Friday, 26 October 2012

Pedestrian centenary


Happy 100th birthday to the Woolwich Foot Tunnel! There wasn't much of a party - the council are presumably too embarrassed about the botched refurbishment - but a small group of London Historians took a walk through this historic passageway to mark its centenary. (There was also a marathon starting in the tunnel earlier this morning - although in obedience to its 'no running' rule the first section was walked.)

A hundred years ago, the local riverscape was very different, edged with working docks and lined with industry. In consequence, thousands of people worked on one side of the Thames but lived on the other. However, getting across the river to work was a bit of an issue. A free ferry service (founded by Bazalgette and still running today) was very helpful but couldn't always operate - especially during London's then-frequent fogs


A weatherproof, cheap-to-use solution was needed. Luckily, there was a local champion: Will Crooks, working-class trade unionist, MP for Woolwich and former Mayor of Poplar. Thanks to his efforts, London County Council commissioned the tunnel which was designed by their chief engineer Sir Maurice Fitzmaurice, who had already built Rotherhithe Tunnel and Vauxhall Bridge. It was dug by hand using the shield method; a tube of cast-iron rings was formed, then hidden by a concrete lining and tiles. There is also visible cast iron in the structure: the treads of the spiral staircases in each shaft.


On 26 October 1912, the 504-metre-long Woolwich Foot Tunnel opened. Since construction had begun on 1 May 1910, the whole process took less time than the current refurbishment which began on 19 April 2010 but is still incomplete. The rotunda entrances are shrouded by scaffolding, the lifts are closed, and there is an air of despondency about the place. It currently feels very much the aging centenarian - quite undeservedly.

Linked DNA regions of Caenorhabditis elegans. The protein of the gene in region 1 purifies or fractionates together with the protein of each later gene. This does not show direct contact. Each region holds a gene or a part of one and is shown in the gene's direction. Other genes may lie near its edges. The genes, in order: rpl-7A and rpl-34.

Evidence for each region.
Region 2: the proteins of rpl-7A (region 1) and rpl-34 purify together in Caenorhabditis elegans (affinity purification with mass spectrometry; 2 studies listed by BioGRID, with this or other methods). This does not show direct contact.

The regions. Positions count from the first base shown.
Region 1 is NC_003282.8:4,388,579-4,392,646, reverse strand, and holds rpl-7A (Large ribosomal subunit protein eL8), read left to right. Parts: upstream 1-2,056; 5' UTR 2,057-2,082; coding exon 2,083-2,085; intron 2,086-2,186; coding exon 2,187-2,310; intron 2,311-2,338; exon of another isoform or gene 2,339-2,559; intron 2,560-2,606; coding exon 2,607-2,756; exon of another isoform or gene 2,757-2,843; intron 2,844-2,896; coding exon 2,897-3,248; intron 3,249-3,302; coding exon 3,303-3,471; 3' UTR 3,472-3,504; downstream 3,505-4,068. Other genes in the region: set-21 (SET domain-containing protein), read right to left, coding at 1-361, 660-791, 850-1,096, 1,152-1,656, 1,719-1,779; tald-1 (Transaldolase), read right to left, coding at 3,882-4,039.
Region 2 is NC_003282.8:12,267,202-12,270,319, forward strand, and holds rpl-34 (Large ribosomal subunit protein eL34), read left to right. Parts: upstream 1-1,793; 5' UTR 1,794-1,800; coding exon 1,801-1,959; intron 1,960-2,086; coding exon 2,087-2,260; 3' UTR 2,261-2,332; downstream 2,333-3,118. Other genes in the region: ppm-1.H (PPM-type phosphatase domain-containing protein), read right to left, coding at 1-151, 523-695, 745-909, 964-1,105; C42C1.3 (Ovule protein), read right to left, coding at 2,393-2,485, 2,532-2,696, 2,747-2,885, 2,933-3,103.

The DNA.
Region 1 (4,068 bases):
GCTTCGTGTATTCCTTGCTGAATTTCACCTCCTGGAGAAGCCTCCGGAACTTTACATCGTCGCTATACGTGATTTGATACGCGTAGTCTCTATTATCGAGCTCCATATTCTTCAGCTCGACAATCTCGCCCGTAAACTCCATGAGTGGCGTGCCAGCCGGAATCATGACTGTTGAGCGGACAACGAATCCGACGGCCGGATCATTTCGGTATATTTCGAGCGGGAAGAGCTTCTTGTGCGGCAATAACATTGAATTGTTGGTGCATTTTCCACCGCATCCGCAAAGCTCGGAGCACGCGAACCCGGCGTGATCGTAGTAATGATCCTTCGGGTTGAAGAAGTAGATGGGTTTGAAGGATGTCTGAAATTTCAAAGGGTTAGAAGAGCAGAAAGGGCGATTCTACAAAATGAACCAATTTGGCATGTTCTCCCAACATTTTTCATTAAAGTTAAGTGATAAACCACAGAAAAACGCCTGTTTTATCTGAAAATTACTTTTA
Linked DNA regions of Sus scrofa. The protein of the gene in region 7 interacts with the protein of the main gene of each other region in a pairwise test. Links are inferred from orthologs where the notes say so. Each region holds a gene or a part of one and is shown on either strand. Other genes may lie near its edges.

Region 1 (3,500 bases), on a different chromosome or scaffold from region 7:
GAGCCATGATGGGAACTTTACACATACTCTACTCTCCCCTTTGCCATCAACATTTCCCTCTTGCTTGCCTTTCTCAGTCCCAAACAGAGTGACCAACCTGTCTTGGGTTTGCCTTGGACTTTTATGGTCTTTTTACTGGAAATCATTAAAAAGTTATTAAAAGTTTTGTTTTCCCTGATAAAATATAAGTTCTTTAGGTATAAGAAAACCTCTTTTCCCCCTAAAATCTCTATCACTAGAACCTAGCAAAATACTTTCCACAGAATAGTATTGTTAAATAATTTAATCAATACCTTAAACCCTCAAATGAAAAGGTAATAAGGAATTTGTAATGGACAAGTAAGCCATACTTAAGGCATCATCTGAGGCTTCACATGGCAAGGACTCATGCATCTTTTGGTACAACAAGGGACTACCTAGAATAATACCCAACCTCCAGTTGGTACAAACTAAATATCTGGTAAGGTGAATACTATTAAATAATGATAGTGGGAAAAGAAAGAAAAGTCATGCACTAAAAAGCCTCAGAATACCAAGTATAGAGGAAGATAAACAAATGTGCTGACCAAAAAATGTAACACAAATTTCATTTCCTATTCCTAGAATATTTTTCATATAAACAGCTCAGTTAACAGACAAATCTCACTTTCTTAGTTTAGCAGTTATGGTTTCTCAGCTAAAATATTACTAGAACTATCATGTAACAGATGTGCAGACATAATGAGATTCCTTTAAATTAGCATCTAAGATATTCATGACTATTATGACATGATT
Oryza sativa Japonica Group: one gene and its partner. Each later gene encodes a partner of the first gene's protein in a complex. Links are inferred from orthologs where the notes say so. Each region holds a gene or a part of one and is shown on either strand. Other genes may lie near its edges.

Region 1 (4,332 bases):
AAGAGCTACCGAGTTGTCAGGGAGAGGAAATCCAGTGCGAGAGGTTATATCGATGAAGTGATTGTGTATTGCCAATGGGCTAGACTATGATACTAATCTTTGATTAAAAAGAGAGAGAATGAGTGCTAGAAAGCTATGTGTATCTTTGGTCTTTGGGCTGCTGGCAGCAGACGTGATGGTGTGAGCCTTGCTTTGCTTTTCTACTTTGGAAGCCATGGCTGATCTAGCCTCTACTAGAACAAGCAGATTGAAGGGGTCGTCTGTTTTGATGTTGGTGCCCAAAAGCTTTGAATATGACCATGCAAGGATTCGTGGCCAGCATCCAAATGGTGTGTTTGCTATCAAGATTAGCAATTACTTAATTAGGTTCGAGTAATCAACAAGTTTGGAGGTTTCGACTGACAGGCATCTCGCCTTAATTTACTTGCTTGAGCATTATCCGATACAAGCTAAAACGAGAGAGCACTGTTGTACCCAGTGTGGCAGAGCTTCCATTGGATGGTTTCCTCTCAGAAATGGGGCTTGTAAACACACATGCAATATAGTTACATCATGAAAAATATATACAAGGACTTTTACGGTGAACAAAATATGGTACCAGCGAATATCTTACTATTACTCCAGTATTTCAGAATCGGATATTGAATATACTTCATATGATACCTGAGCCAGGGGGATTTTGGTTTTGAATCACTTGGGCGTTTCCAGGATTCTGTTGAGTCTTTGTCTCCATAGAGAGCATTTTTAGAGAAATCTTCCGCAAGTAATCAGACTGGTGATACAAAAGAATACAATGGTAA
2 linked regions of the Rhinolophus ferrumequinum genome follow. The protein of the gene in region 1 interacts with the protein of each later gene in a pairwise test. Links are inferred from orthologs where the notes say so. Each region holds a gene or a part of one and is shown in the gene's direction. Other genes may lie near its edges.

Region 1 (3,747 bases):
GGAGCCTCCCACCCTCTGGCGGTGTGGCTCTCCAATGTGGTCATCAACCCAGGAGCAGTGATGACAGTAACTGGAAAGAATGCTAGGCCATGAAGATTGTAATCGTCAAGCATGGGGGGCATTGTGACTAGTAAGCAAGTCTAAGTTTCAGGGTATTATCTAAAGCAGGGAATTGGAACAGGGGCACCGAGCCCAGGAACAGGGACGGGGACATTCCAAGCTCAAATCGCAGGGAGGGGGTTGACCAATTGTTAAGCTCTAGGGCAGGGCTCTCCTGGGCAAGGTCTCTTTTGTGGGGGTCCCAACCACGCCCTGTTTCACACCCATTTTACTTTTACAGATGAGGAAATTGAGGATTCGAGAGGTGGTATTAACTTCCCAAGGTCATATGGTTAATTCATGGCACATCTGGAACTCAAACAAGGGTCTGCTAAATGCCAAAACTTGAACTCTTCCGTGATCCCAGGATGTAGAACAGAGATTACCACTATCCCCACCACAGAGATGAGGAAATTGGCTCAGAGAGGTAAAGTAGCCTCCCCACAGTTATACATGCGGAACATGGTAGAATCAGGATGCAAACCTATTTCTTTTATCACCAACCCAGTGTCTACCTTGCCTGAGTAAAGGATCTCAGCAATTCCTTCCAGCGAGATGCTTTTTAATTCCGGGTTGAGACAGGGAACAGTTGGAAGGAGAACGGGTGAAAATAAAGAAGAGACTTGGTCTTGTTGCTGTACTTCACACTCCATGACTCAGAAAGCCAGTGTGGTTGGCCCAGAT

Although the last hundred years have seen dramatic changes to the local area, so that thousands of dockers and factory workers no longer walk through to work each day, the tunnel continues to provide a valued local service. Hopefully, a completed refurbishment will soon reflect that. 


The rotunda in sunnier, scaffolding-free times.




4 comments:

Alan Burkitt-Gray said...

One of the oddities about that part of the world is that the old Metropolitan Borough of Woolwich had a couple of tiny enclaves on the north side of the river, surrounded by what was then Essex (the London County Council and its boroughs extended further east on the south side than the north). I wonder if that cross-river political interest helped get the tunnel built?

Hels said...

Isn't that interesting in that with all the times I have seen the rotunda, I had no idea about the free ferry service - not in Bazalgette's time and not today. Even historians don't ask the important questions, unless something triggers a bit of lateral thinking.

The Woolwich Foot Tunnel opened on 26th October 1912, exactly 100 years ago :) Happy birthday! Those late Victorians and Edwardians were great infrastructure builders.

Rhonda Johnson said...

Glad to see Will Crooks get acknowledgement. Did you know that he was also responsible for giving us the Rotherhithe Tunnel and the Greenwich Foot Tunnel (and the Island gardens on the Isle of Dogs side). Before that he was also known as the face of the Blackwall Tunnel thanks to his tunnel lectures which he gave all over London promoting the project. These were just a few of his many contributions to the British way of life that we still take for granted today. I know this because I recently read a book on his life: www.amazon.co.uk/Where-theres-Will-way-remarkable/dp/1470162350/

Happy 100th birthday Woolwich Foot Tunnel!

CarolineLD said...

Alan, I don't know but I suspect it did. North Woolwich still feels somewhat like a separate enclave to me, although as I don't know it very well, that may be unfair.

The service doesn't seem all that well-known, Hels - a shame, as it's London's only free boat trip!

Rhonda, thank you for the book details: definitely one for my reading list. I had some idea that Crooks was involved in the Greenwich and Rotherhithe tunnels, and will love reading more. Perhaps I'll give him his own blog post later!